Petzold could make a terrifying horror movie if he wanted to: there’s no moment scarier than the half-second before Johannes’ potential-future-father-in-law/boss Dr. Dreier (Rainer Bock) lunges from a tense stance into overwhelming hug. It seems that Johannes thought things were off with the doctor’s daughter Sarah (Vijessna Ferkic), who’s soon off to Berlin and can take care of all his expenses; this information—as late-breaking to the audience as it is to Ana—transforms a movie about a young couple with a not-unusual problem rarely considered on-screen (they’re having too much sex to get anything else done, even if it’s as necessary as going to work or studying for med school) into a love triangle with ugly implications. Johannes first alienates (and has to chase after) Ana by checking to make sure she hasn’t stolen money hidden inside his Gray’s Anatomy, but he’s ultimately much easier to buy. It sounds pat to call this a movie in which economic abuses hurt more than a knife to the stomach, but it’s true; even before that, as a portrait of sex-dazed coupledom on semi-permanent bedroom retreat, it’s riveting.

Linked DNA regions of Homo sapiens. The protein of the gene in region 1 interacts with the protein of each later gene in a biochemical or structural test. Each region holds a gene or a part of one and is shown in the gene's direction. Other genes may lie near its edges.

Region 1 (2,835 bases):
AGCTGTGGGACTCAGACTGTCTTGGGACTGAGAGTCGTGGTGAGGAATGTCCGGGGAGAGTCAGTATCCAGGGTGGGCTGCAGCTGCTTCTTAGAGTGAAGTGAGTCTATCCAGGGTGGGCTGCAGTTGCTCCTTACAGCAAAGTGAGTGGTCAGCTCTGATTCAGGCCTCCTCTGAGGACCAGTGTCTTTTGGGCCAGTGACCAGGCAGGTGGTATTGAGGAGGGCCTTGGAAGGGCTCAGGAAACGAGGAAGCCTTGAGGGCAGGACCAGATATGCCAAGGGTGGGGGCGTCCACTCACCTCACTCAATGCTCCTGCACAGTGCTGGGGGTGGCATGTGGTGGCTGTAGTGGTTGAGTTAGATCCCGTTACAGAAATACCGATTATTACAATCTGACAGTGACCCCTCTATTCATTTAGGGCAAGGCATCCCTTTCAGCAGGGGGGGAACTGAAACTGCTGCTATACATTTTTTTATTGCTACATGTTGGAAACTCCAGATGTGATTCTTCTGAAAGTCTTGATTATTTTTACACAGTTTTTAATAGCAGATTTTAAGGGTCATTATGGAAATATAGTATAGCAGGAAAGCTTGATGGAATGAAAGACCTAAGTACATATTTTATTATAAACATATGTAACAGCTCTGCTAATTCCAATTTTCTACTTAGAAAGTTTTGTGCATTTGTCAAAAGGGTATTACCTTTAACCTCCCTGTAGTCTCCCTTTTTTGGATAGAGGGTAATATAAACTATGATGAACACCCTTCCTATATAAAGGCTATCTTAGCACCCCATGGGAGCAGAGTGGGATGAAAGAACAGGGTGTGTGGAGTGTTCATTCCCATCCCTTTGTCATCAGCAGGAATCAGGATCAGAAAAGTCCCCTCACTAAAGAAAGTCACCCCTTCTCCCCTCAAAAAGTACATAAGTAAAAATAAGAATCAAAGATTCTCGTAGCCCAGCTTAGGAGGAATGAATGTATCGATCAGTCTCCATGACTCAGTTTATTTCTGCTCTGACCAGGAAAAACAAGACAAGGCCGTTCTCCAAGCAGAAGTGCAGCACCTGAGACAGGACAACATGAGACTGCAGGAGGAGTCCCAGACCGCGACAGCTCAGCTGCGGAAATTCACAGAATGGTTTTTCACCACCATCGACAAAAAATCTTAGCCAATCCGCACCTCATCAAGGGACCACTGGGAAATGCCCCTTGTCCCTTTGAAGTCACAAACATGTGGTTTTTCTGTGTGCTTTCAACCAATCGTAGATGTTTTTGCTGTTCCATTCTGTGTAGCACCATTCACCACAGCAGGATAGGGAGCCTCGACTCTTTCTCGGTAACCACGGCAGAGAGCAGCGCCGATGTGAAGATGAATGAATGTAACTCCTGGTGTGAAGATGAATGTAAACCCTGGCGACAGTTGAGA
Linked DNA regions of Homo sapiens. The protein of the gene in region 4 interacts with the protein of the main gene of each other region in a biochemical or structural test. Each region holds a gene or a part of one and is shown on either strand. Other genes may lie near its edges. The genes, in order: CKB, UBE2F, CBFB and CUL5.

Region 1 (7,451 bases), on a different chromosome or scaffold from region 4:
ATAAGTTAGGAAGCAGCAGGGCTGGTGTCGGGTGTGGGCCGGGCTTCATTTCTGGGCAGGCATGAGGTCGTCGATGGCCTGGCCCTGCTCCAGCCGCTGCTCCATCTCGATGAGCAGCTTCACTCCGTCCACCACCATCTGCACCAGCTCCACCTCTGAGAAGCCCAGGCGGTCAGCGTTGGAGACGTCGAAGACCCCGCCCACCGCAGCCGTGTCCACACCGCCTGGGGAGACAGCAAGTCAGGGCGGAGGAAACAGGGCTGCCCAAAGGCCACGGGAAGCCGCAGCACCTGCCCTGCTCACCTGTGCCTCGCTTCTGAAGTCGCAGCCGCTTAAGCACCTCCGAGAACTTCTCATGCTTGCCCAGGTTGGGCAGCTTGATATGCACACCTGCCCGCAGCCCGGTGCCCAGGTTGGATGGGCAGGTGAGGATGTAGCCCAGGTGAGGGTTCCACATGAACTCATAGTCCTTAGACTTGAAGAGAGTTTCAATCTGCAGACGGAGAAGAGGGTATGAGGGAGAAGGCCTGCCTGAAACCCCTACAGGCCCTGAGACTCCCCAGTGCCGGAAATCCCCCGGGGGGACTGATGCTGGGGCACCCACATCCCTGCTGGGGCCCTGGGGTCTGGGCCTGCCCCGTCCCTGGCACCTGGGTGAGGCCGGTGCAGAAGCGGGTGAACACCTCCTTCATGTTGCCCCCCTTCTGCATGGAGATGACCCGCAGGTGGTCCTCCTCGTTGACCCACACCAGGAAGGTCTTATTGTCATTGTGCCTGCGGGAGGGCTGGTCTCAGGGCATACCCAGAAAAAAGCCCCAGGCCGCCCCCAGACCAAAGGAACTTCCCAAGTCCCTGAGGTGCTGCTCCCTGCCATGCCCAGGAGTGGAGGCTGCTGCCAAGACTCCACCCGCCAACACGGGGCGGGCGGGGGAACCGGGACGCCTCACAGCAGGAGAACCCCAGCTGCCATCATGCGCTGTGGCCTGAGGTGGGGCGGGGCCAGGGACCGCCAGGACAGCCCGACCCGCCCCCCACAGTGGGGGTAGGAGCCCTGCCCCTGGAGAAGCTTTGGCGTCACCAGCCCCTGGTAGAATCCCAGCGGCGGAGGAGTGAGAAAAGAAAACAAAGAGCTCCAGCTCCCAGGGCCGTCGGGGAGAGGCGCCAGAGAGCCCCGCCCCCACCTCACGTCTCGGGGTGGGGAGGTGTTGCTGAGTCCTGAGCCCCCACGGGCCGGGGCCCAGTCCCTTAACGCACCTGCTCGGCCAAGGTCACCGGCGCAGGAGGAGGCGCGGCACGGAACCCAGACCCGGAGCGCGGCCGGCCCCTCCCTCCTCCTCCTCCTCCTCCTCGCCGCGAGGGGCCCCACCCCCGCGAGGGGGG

Petzold’s film gleams with antiseptic precision; Dominik Graf’s Don’t Follow Me Around revels in warm, grainy 16mm, whose relative shabbiness underscores all the shoutouts to East Germany. Backgrounding the murderer almost entirely, the subject is the testy reunion between shrink Jo (Jeanette Hain), houseguest for the case’s duration of her old friend Vera (Susanne Wolff), now married to affably self-pleased writer Bruno (Micel Maticevic). While he sleeps, girlfriend bonding time slowly turns to memories of a long-ago semi-affair it turned out the two were unwittingly simultaneously having with the same man long before they became friends; they knew each other only as a shadowy other woman, subject of implacable denials. Meanwhile, Jo works on a case that has nothing to do with the murderer, leading to a crime finale that’s impossible to see coming.